Emotional connection is making time for our child every day and giving him our focused attention. It is our child knowing she really matters to us and we’re there for her even if she’s melting down.
Physical connection is important too. Hugs are good for us physiologically- they raise our oxytocin and serotonin levels- and they make us feel loved. We have to remember to make time for physical connection. With our busy schedules it’s easy to forget to stop and connect.
When I heard this quote last week I realized I really need to hug my kids more:
“We need 4 hugs a day for survival. We need 8 hugs a day for maintenance. We need 12 hugs a day for growth.”
– Virginia Satir, American psychologist
Physical connection comes naturally with our babies in arms, toddlers who demand “UP!” and young children who often climb into our laps. With older kids we really have to work at it. My 9 year old will still drape herself across me every chance she gets, but my 12 year old and 16 year old boys? Not really…
When I heard that quote about hugs, I realized my boys were barely getting their 4 a day. So I playfully challenged them to 12 hugs a day. They could hug me or their dad, their dog, each other– all hugs count! I’m trying to hug them hello and goodbye, good morning and good night. And any other times I can squeeze one in. My middle boy is pretty enthusiastic and my eldest is tolerant. But I think it’s working because the other night they hugged each other good night.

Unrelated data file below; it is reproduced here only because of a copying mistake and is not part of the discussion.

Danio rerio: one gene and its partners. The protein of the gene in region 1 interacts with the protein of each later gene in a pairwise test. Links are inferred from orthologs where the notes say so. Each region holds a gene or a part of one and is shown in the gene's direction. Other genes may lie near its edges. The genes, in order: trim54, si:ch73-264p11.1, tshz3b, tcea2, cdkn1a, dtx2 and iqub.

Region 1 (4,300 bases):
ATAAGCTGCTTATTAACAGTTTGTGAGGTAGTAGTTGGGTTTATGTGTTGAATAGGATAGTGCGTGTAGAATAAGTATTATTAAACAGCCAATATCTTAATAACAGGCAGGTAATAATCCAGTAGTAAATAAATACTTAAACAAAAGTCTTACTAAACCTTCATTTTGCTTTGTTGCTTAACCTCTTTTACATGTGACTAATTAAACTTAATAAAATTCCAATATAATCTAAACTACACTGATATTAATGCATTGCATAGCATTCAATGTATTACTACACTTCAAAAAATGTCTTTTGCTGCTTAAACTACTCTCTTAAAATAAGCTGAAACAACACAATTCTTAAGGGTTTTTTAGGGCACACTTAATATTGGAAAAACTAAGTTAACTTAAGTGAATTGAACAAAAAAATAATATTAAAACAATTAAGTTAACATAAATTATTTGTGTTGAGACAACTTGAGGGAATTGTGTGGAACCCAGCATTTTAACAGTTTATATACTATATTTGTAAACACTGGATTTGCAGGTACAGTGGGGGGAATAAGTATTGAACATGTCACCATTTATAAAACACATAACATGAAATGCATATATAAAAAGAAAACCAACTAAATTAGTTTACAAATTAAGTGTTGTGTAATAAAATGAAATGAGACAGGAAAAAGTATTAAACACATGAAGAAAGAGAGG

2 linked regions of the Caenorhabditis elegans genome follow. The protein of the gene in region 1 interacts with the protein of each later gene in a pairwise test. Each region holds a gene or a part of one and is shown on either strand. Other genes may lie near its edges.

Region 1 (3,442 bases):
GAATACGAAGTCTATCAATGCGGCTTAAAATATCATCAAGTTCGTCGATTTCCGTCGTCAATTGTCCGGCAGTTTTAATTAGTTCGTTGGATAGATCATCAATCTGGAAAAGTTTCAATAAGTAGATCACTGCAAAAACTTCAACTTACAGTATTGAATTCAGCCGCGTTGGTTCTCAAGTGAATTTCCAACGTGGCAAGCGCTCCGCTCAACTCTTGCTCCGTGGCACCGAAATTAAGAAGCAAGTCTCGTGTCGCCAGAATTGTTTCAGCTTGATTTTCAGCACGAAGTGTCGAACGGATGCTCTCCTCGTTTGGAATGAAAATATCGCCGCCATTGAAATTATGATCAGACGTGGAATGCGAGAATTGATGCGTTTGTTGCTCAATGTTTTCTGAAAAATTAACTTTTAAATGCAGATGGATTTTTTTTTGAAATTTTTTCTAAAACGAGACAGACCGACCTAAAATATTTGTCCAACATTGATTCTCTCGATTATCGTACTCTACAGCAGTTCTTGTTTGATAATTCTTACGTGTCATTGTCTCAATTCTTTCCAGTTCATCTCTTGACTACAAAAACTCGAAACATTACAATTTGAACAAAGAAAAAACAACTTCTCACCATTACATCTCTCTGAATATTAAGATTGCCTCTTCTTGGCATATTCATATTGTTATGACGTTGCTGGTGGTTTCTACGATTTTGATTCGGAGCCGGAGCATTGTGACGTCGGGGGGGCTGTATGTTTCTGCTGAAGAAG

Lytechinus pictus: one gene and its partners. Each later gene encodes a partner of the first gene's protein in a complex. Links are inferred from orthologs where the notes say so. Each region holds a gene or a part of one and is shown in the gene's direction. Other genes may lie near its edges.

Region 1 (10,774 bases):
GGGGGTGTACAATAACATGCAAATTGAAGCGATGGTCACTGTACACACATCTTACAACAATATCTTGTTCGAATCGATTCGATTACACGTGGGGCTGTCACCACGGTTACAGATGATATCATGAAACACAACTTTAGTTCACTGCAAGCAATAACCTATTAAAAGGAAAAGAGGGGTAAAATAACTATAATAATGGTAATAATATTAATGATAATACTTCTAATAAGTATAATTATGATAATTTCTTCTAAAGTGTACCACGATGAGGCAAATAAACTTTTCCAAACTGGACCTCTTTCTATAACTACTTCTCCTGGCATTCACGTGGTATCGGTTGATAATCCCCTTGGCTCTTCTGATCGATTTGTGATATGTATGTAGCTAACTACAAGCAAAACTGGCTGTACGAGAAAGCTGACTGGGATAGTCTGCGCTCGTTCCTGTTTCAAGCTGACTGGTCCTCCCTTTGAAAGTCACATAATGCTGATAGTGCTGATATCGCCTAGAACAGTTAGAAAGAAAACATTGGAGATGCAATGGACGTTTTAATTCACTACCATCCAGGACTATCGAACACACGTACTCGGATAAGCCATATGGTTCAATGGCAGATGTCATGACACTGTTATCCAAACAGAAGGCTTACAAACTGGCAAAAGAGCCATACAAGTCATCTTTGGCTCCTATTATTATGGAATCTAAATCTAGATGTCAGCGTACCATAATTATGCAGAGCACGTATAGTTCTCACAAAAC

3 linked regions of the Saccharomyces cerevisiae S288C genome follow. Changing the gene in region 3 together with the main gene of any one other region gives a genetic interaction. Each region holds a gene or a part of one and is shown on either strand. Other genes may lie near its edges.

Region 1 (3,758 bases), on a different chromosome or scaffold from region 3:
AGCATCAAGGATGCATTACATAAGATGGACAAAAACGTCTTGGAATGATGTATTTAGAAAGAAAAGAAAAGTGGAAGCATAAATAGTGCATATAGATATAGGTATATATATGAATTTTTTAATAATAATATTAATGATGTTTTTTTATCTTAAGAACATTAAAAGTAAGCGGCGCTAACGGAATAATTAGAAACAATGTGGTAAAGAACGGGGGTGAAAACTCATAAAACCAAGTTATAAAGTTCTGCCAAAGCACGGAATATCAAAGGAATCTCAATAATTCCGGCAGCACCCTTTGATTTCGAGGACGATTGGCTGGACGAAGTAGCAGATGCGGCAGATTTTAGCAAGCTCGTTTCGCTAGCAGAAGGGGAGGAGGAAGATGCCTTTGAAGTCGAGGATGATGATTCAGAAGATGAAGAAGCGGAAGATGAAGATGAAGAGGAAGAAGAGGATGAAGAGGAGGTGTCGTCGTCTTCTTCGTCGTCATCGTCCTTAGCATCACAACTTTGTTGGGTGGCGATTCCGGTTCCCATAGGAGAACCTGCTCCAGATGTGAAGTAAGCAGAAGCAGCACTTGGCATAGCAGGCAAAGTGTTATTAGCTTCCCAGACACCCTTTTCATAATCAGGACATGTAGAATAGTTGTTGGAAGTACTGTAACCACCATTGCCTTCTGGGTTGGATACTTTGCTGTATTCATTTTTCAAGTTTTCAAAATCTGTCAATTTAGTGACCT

(An aside: I’ve often wondered if the root of some teen problems is a lack of physical contact. Are they cranky because they don’t get enough tenderness? Do they get in fights and have one-night-stands because they really just need a hug?!)
So- go hug your kids! And your partner if you have one.
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Sarah Rosensweet is a certified peaceful parenting coach, speaker, and educator. She lives in Toronto with her husband and three big kids (ages 13, 16, and 20). Peaceful parenting is a non-punitive, connection-based approach that uses firm limits with lots of empathy. Sarah works one-on-one virtually with parents all over the world to help them go from frustrated and overwhelmed to, “We’ve got this!”
Read more at: www.sarahrosensweet.com